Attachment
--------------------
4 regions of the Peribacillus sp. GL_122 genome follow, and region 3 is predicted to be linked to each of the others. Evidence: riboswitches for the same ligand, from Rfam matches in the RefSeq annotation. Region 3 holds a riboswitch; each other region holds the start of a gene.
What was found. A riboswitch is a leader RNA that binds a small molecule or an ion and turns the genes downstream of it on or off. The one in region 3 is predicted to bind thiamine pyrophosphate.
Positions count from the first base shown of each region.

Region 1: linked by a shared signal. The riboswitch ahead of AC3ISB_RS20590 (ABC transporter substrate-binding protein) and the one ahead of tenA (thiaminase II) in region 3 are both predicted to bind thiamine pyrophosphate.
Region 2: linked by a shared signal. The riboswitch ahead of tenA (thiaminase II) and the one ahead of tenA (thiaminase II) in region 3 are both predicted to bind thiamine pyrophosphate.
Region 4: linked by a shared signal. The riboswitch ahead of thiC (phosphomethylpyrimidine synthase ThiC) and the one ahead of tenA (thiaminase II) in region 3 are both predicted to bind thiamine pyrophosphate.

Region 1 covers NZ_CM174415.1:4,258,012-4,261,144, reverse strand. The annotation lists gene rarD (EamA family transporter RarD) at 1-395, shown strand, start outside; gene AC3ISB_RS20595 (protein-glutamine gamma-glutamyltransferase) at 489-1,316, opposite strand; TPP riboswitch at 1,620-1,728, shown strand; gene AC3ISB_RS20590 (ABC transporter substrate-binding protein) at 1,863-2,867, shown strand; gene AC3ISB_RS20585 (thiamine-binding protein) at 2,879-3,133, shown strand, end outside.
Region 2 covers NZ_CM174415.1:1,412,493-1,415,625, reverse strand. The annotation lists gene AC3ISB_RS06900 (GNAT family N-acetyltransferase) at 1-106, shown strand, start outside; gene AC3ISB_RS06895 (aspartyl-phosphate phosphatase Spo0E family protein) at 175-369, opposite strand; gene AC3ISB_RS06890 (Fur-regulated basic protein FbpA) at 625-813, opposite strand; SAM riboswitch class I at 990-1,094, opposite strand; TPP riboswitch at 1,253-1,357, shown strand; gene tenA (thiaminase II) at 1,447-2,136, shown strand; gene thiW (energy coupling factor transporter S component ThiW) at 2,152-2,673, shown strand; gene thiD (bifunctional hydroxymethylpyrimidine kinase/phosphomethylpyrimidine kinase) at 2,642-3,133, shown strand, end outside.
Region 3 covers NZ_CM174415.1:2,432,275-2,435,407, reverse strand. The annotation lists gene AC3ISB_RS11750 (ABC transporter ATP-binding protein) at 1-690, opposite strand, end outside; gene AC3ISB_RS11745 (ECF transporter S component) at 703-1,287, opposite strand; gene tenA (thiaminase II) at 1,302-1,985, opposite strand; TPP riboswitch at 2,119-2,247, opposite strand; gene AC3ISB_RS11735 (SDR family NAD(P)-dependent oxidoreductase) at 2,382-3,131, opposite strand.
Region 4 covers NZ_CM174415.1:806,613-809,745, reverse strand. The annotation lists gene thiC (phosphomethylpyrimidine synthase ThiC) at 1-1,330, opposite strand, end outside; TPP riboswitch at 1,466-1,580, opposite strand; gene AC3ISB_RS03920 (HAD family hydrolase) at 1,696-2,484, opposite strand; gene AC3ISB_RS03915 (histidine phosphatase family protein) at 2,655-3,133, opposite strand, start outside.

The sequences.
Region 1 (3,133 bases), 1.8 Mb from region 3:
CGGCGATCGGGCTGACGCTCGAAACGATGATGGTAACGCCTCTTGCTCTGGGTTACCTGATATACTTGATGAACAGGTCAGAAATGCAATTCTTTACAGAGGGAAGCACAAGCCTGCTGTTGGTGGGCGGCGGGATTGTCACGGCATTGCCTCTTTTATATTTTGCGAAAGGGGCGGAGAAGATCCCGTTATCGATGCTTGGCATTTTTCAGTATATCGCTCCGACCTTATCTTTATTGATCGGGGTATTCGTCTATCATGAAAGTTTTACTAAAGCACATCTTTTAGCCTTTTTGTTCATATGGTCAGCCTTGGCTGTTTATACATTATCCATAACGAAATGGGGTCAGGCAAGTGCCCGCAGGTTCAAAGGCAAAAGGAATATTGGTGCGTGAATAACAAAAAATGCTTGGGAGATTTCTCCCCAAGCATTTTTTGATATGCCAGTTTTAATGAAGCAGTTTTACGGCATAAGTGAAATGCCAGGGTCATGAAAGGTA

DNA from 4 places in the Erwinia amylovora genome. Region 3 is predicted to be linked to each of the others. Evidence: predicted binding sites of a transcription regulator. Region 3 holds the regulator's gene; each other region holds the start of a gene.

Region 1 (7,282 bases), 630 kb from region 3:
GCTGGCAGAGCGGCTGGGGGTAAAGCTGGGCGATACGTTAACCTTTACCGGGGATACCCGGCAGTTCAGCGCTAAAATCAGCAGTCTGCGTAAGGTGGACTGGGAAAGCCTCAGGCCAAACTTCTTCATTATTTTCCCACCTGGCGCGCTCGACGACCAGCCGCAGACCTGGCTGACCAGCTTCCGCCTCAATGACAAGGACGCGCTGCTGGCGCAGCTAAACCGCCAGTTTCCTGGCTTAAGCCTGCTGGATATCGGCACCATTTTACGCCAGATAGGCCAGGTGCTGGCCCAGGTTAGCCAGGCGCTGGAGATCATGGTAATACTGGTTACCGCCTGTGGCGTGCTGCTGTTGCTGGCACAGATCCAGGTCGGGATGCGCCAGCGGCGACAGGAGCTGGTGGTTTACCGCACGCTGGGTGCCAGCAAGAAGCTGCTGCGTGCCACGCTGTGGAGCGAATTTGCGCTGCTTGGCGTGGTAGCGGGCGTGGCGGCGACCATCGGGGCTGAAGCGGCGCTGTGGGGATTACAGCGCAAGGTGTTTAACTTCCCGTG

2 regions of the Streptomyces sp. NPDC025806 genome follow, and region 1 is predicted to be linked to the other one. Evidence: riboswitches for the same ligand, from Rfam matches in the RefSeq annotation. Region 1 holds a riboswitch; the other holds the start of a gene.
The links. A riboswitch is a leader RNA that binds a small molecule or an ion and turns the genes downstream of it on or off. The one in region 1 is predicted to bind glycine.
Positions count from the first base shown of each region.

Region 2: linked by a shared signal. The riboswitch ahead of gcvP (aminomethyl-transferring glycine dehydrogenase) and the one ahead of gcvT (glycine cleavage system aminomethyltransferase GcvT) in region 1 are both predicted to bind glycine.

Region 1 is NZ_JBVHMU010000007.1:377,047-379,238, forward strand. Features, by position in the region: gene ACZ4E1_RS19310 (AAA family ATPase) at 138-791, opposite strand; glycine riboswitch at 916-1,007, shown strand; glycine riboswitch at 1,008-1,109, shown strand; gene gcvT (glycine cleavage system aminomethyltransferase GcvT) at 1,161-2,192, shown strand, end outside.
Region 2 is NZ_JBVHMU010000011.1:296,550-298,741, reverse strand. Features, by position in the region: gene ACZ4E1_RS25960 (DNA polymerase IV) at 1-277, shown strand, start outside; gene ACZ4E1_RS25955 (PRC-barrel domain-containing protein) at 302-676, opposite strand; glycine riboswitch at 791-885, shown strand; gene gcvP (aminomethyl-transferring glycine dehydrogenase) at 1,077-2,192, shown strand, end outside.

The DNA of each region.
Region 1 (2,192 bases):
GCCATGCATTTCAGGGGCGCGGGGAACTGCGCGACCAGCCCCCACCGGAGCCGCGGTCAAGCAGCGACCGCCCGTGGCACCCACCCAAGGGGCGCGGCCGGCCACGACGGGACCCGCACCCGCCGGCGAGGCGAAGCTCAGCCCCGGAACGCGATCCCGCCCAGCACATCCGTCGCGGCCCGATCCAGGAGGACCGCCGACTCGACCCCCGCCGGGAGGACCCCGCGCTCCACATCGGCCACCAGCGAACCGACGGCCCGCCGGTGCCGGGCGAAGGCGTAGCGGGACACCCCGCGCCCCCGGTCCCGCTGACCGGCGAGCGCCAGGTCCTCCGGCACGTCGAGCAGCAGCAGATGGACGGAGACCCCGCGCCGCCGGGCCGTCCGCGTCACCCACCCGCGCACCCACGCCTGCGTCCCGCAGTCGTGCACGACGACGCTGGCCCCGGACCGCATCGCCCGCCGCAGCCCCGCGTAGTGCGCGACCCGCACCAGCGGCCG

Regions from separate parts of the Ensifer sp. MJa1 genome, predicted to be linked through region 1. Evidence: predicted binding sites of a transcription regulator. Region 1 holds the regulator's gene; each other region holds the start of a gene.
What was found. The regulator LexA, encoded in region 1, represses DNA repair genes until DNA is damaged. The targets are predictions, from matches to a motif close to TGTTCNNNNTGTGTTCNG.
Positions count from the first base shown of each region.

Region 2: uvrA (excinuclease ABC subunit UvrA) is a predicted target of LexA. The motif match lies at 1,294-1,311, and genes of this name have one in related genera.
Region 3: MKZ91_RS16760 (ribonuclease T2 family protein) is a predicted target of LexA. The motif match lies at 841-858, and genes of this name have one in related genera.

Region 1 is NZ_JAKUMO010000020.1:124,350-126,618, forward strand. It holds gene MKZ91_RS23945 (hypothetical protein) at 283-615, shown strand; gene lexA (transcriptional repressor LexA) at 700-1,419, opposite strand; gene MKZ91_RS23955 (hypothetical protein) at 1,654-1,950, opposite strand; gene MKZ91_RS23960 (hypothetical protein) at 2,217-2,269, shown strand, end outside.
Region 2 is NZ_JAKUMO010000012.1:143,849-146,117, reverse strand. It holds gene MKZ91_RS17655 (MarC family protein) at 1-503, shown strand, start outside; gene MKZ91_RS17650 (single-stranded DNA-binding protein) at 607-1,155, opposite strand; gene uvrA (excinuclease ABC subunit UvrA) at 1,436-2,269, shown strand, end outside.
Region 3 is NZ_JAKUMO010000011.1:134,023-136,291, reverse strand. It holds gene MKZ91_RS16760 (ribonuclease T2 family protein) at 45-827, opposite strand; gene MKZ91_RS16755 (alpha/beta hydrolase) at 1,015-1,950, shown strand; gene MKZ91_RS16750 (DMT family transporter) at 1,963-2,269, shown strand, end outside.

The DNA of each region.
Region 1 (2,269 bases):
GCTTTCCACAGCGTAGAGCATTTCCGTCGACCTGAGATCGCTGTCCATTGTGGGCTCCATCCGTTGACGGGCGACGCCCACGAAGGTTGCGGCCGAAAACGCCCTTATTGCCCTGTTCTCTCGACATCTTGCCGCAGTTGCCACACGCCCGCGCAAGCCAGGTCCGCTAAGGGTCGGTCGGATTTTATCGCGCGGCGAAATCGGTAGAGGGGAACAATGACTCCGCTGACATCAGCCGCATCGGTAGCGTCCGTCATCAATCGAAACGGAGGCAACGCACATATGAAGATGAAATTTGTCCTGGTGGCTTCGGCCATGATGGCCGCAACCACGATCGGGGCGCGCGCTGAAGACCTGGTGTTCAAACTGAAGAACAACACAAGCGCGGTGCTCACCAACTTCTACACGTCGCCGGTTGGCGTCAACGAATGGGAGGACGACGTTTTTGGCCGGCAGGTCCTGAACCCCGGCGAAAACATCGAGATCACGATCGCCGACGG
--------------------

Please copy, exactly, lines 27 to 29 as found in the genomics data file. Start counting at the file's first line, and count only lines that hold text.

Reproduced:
What was found. The regulator LexA, encoded in region 1, represses DNA repair genes until DNA is damaged. The targets are predictions, from matches to a motif close to TGTTCNNNNTGTGTTCNG.
Positions count from the first base shown of each region.

Region 2: uvrA (excinuclease ABC subunit UvrA) is a predicted target of LexA. The motif match lies at 1,294-1,311, and genes of this name have one in related genera.